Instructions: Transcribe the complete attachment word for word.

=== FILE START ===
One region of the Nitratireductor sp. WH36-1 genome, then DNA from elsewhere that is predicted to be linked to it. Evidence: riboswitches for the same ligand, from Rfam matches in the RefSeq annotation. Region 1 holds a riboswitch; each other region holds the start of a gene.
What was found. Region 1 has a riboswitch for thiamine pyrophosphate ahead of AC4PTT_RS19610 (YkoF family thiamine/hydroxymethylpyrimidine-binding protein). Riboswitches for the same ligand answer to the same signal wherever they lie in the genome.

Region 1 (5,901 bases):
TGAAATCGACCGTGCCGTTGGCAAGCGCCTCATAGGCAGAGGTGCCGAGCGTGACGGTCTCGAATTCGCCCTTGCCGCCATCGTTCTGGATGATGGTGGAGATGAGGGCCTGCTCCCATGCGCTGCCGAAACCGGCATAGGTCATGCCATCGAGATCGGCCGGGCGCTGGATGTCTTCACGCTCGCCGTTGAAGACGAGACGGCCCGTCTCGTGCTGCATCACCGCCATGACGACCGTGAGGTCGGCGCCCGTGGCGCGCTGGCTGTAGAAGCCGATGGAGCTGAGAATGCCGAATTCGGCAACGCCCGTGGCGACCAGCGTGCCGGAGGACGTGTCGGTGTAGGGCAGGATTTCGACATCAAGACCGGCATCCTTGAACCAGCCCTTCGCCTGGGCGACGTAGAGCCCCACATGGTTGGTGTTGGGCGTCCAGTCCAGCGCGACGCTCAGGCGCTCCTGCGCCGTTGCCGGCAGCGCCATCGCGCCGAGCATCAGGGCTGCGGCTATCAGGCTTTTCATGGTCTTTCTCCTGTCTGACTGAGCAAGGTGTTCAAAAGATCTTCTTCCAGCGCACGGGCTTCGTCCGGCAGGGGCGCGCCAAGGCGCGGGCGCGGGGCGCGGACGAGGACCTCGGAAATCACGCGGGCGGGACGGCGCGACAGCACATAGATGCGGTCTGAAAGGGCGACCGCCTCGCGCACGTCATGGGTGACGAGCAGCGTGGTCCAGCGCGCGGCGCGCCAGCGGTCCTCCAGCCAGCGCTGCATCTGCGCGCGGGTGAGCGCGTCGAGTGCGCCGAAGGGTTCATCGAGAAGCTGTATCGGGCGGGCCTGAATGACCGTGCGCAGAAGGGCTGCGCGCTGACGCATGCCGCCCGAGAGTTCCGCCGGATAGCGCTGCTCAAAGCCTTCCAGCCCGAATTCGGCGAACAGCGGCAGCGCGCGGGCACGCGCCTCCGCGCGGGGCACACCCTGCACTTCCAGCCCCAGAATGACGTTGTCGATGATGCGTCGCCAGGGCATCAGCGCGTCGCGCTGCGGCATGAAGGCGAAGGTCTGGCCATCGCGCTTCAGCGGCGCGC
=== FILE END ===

One region of the Nitratireductor sp. WH36-1 genome, then DNA from elsewhere that is predicted to be linked to it. Evidence: riboswitches for the same ligand, from Rfam matches in the RefSeq annotation. Region 1 holds a riboswitch; each other region holds the start of a gene.
What was found. Region 1 has a riboswitch for thiamine pyrophosphate ahead of AC4PTT_RS19610 (YkoF family thiamine/hydroxymethylpyrimidine-binding protein). Riboswitches for the same ligand answer to the same signal wherever they lie in the genome.

Region 1 (5,901 bases):
TGAAATCGACCGTGCCGTTGGCAAGCGCCTCATAGGCAGAGGTGCCGAGCGTGACGGTCTCGAATTCGCCCTTGCCGCCATCGTTCTGGATGATGGTGGAGATGAGGGCCTGCTCCCATGCGCTGCCGAAACCGGCATAGGTCATGCCATCGAGATCGGCCGGGCGCTGGATGTCTTCACGCTCGCCGTTGAAGACGAGACGGCCCGTCTCGTGCTGCATCACCGCCATGACGACCGTGAGGTCGGCGCCCGTGGCGCGCTGGCTGTAGAAGCCGATGGAGCTGAGAATGCCGAATTCGGCAACGCCCGTGGCGACCAGCGTGCCGGAGGACGTGTCGGTGTAGGGCAGGATTTCGACATCAAGACCGGCATCCTTGAACCAGCCCTTCGCCTGGGCGACGTAGAGCCCCACATGGTTGGTGTTGGGCGTCCAGTCCAGCGCGACGCTCAGGCGCTCCTGCGCCGTTGCCGGCAGCGCCATCGCGCCGAGCATCAGGGCTGCGGCTATCAGGCTTTTCATGGTCTTTCTCCTGTCTGACTGAGCAAGGTGTTCAAAAGATCTTCTTCCAGCGCACGGGCTTCGTCCGGCAGGGGCGCGCCAAGGCGCGGGCGCGGGGCGCGGACGAGGACCTCGGAAATCACGCGGGCGGGACGGCGCGACAGCACATAGATGCGGTCTGAAAGGGCGACCGCCTCGCGCACGTCATGGGTGACGAGCAGCGTGGTCCAGCGCGCGGCGCGCCAGCGGTCCTCCAGCCAGCGCTGCATCTGCGCGCGGGTGAGCGCGTCGAGTGCGCCGAAGGGTTCATCGAGAAGCTGTATCGGGCGGGCCTGAATGACCGTGCGCAGAAGGGCTGCGCGCTGACGCATGCCGCCCGAGAGTTCCGCCGGATAGCGCTGCTCAAAGCCTTCCAGCCCGAATTCGGCGAACAGCGGCAGCGCGCGGGCACGCGCCTCCGCGCGGGGCACACCCTGCACTTCCAGCCCCAGAATGACGTTGTCGATGATGCGTCGCCAGGGCATCAGCGCGTCGCGCTGCGGCATGAAGGCGAAGGTCTGGCCATCGCGCTTCAGCGGCGCGC